(By Rebecca Lipman)
If you’re tired of worrying about Greece, take a break and worry about Italy instead.
The EU summit on Wednesday put markets in a rally on hopes the new package will head off the European sovereign debt crisis. And maybe the summit did send things in the right directions, but the problem is far from solved.
The package mainly deals with the debt of Greece. Certainly the country’s debt presents one of the larger issues at hand, but there is no guarantee the proposed 50% reduction of Greece’s government debt will be doable, or even sufficient to make the total $320 billion debt (of which only 200 billion of which falls under the scope of the package) manageable. (via New York Times)
And most importantly, the package does not lay strong groundwork for tackling the issues of Spain, Portugal, and the next big biggest debt issue of them all: Italy.
Italian Debt vs. Greek Debt
Italy, the fourth-largest economy in the EU and the world’s fourth-largest borrower after the United States, Japan and Germany, has a debt burden that top s $2.6 trillion. Naturally, investors are scared of such a large number and not feeling overly enthusiastic about buying up the debt.
James Stewart of The New York Times writes: “Greece’s debt is modest by comparison, and the fierce effort waged by European banks to avoid a huge write-down on the value of their Greek loans was less about Greece then about setting a precedent that could extend to Italy and other heavily indebted countries. Outside of Italy, French banks have the biggest exposure to Italian sovereign debt — over $500 billion, according to Goldman Sachs. And who knows what institutions (including American ones) insured all that debt?”
Debt Contagion and Reform
Goldman Sachs noted in a recent report, the high exposure of European banks to Italy “suggests the potential for financial contagion could be large.”
Business Insider reports “the cost of borrowing is soaring for Italy today. During a bond auction this [Friday] morning, 10-year government bonds sold at yields north of 6%. These were the highest yields for an auction since the country joined the euro.”
Tougher reforms are necessary for Italy in order to get its budget balanced and spur growth. In August, Italian prime minister Mr. Berlusconi (pictured above) promised ambitious reforms to get the European Central Bank to buy Italian debt. Among them were raising the retirement age, raising taxes on the wealthy and opening up the professions to more competition. By the time of Wednesday’s summit, he had done none of those things.
Of course, cracking down and initiating reform is hardly the country’s strong suit. Already tax evasion costs the Italian government an estimated €100 billion per year in revenues. It’s hard to tell what, if any, reform in Italy would bring in reliable and sustainable inflows.
Despite the enthusiastic market rally over the euro zone’s new package it doesn’t seem the troubles in Europe will be winding down any time soon. The road to sovereign debt recovery is practically guaranteed to be a long and bumpy one.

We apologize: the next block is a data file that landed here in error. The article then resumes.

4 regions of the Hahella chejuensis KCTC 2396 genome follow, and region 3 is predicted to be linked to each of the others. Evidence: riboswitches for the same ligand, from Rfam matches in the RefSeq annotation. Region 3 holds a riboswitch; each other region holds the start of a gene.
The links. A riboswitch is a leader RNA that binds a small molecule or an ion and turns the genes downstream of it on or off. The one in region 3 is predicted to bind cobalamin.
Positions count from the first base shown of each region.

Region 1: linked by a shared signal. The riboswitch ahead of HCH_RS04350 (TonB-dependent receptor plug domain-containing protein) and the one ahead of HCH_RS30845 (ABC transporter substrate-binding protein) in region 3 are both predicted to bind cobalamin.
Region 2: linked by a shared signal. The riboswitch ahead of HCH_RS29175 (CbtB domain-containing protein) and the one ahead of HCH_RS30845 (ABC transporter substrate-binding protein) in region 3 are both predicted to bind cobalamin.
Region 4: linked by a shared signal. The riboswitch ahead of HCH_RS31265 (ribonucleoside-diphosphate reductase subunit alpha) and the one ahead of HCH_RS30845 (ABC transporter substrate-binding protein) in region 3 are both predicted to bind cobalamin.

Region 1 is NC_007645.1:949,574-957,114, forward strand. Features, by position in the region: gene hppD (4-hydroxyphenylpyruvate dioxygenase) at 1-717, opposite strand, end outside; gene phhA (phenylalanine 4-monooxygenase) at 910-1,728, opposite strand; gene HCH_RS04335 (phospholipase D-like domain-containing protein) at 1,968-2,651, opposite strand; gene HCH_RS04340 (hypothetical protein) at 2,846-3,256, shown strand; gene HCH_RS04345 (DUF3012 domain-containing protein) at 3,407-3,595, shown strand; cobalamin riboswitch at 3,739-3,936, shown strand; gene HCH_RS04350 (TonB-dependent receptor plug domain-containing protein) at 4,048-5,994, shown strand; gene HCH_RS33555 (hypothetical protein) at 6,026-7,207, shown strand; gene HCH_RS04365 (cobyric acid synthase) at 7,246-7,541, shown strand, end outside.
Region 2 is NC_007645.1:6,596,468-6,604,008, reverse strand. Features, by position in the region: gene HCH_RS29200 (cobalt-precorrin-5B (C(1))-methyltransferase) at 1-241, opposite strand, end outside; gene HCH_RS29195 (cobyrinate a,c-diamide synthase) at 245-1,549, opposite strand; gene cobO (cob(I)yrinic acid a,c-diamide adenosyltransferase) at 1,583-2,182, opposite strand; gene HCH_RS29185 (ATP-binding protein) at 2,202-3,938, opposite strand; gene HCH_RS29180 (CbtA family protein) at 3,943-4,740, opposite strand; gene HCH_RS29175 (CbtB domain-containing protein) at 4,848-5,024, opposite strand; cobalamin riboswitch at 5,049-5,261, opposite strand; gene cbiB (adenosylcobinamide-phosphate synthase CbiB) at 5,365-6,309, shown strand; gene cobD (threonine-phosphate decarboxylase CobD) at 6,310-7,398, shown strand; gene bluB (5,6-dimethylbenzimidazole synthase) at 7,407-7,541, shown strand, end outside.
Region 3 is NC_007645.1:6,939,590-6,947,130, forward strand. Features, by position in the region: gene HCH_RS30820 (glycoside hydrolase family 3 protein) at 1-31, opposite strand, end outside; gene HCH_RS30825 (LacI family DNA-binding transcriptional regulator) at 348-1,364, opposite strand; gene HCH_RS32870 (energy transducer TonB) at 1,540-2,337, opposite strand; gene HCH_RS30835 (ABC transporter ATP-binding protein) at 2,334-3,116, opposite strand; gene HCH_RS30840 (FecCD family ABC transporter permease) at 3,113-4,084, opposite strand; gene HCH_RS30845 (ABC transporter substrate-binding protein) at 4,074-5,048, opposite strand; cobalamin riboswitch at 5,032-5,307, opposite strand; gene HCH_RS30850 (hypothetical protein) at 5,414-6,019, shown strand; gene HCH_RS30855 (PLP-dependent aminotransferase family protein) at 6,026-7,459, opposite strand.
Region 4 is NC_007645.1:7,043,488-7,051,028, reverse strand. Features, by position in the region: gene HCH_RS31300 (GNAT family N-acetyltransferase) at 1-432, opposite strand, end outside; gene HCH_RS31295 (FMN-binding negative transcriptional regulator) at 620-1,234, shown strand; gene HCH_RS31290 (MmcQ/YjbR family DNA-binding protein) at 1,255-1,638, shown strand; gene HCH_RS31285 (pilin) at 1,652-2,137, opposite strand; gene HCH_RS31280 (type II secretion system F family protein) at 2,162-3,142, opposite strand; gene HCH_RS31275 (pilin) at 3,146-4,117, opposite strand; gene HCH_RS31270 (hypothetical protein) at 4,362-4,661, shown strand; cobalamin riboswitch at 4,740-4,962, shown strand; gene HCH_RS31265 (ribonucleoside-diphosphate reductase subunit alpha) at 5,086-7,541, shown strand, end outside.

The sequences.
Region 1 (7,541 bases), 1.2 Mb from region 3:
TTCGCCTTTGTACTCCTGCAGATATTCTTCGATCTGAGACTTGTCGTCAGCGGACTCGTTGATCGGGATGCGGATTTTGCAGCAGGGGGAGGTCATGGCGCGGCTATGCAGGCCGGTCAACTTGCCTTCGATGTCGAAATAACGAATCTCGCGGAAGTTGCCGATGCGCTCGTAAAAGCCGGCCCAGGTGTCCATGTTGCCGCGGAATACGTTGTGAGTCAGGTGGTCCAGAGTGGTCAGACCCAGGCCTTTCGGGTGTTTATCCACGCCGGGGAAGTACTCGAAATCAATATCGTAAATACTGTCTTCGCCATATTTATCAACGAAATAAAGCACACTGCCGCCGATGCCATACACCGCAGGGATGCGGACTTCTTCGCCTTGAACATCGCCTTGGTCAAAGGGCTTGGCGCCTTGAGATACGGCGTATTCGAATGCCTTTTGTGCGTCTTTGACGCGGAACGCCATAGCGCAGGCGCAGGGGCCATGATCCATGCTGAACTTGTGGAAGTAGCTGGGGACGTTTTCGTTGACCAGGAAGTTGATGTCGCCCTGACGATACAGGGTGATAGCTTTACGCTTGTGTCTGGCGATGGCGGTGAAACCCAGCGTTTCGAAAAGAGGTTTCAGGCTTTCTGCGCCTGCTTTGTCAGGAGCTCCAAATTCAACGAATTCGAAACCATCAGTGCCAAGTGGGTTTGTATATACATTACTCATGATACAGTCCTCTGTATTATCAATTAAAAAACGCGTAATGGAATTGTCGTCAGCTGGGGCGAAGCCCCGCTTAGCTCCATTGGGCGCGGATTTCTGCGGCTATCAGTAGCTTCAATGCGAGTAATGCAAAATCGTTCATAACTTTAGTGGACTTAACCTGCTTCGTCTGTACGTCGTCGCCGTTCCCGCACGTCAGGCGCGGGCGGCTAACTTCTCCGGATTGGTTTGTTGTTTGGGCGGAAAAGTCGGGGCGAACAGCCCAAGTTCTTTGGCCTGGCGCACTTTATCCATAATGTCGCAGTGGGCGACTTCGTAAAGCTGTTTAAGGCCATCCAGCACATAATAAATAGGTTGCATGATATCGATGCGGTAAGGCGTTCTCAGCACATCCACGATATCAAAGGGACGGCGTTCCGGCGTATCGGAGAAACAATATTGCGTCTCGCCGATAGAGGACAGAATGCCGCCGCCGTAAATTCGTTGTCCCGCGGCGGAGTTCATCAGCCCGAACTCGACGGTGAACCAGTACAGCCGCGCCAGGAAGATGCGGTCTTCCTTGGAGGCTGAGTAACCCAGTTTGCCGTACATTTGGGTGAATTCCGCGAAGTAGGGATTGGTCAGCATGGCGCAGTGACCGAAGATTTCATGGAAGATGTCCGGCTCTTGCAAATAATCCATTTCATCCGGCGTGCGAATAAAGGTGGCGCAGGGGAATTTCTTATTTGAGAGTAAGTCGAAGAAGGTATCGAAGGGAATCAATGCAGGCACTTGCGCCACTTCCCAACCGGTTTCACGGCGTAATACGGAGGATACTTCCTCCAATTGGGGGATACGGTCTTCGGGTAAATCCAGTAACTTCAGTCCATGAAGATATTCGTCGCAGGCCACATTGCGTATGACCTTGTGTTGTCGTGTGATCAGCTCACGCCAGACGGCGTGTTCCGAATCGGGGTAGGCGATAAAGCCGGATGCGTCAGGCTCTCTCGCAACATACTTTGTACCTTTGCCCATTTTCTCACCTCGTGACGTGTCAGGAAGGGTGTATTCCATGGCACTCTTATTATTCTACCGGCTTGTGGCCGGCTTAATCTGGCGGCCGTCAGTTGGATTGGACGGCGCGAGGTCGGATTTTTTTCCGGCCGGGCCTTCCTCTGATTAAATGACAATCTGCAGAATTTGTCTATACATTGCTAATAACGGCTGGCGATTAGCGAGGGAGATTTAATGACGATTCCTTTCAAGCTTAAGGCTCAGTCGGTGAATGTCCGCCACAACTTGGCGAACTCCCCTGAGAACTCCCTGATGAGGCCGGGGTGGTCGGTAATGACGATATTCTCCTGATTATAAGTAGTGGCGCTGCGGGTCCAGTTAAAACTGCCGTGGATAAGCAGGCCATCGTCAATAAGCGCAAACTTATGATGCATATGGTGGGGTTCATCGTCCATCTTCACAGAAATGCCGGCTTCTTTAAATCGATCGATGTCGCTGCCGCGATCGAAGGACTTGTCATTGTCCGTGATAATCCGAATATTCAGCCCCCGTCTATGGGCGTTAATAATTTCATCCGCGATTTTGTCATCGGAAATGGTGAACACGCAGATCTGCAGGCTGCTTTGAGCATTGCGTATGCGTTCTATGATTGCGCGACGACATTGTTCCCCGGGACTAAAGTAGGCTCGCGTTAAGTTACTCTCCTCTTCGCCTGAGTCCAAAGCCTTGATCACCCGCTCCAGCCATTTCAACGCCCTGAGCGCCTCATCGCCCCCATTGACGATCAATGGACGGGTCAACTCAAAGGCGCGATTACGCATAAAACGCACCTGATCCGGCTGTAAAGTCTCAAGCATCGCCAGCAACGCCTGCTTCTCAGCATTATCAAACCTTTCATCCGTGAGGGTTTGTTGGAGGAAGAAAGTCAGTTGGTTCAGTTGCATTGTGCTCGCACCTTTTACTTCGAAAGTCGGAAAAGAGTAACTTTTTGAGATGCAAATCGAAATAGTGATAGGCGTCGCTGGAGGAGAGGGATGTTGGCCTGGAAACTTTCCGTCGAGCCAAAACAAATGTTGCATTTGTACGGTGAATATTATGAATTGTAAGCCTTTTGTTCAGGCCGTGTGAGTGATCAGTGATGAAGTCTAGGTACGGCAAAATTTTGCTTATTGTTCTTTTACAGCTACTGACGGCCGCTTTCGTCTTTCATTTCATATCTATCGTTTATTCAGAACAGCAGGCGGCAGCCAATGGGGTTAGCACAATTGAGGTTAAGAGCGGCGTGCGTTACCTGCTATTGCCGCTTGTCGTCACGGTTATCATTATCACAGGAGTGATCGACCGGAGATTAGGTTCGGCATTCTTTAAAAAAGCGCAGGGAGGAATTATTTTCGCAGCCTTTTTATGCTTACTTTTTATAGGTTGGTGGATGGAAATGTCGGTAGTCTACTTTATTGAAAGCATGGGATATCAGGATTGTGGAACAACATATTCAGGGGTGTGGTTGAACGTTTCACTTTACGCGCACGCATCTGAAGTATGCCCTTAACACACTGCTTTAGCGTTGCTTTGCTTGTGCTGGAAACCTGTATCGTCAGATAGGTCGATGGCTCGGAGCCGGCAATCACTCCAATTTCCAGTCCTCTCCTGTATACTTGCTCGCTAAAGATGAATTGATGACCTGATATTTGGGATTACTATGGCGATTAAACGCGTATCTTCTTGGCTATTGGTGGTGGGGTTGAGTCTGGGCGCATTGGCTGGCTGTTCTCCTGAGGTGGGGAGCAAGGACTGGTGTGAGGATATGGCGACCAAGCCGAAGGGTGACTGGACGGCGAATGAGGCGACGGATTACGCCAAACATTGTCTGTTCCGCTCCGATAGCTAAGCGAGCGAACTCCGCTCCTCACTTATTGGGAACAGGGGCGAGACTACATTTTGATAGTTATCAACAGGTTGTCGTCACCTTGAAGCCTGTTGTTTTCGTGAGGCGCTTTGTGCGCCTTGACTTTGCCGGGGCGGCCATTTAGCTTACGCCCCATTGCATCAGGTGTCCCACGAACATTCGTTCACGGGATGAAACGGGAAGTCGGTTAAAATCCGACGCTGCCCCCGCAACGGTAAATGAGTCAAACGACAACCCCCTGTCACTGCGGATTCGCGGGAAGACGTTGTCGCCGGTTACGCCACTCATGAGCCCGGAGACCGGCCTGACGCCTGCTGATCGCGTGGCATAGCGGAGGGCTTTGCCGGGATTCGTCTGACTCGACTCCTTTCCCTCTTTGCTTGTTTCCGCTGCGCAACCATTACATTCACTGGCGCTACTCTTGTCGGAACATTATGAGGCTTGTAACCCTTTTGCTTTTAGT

Greece may be making headlines, but Italy promises to be the largest debt burden yet. So we were curious to find out which Italian stocks on the US market could suffer the same fates as their debt ridden homeland.
To find out, we list the 5 Italian companies trading on U.S. markets. How do you think they will fare?
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1. Eni SpA (E): Market cap of $93.10B. Engages in the exploration, production, transportation, transformation, and marketing of oil and natural gas.Share price as of 10/28 at $46.49. The stock has had a couple of great days, gaining 6.29% over the last week.
2. Gentium S.p.A (GENT): Market cap of $88.47M. Focuses on the development and manufacture of its primary product candidate, defibrotide, an investigational drug based on a mixture of single-stranded and double-stranded DNA extracted from pig intestines.Share price as of 10/28 at $5.91. This is a risky stock that is significantly more volatile than the overall market (beta = 3.07). It's been a rough couple of days for the stock, losing 6.49% over the last week.
3. Luxottica Group SpA (LUX): Market cap of $14.24B. Provides luxury and sport/performance eyewear worldwide.Share price as of 10/28 at $30.49. The stock has had a couple of great days, gaining 8.16% over the last week.
4. Natuzzi SpA (NTZ): Market cap of $152.48M. Engages in the design, manufacture, and marketing of leather and fabric-upholstered furniture.Share price as of 10/28 at $2.78. The stock has lost 15.76% over the last year.
5. Telecom Italia SpA (TI): Market cap of $25.49B. Provides fixed-line and mobile telecommunications, Internet, and media services.Share price as of 10/28 at $13.11. The stock has had a couple of great days, gaining 7.99% over the last week.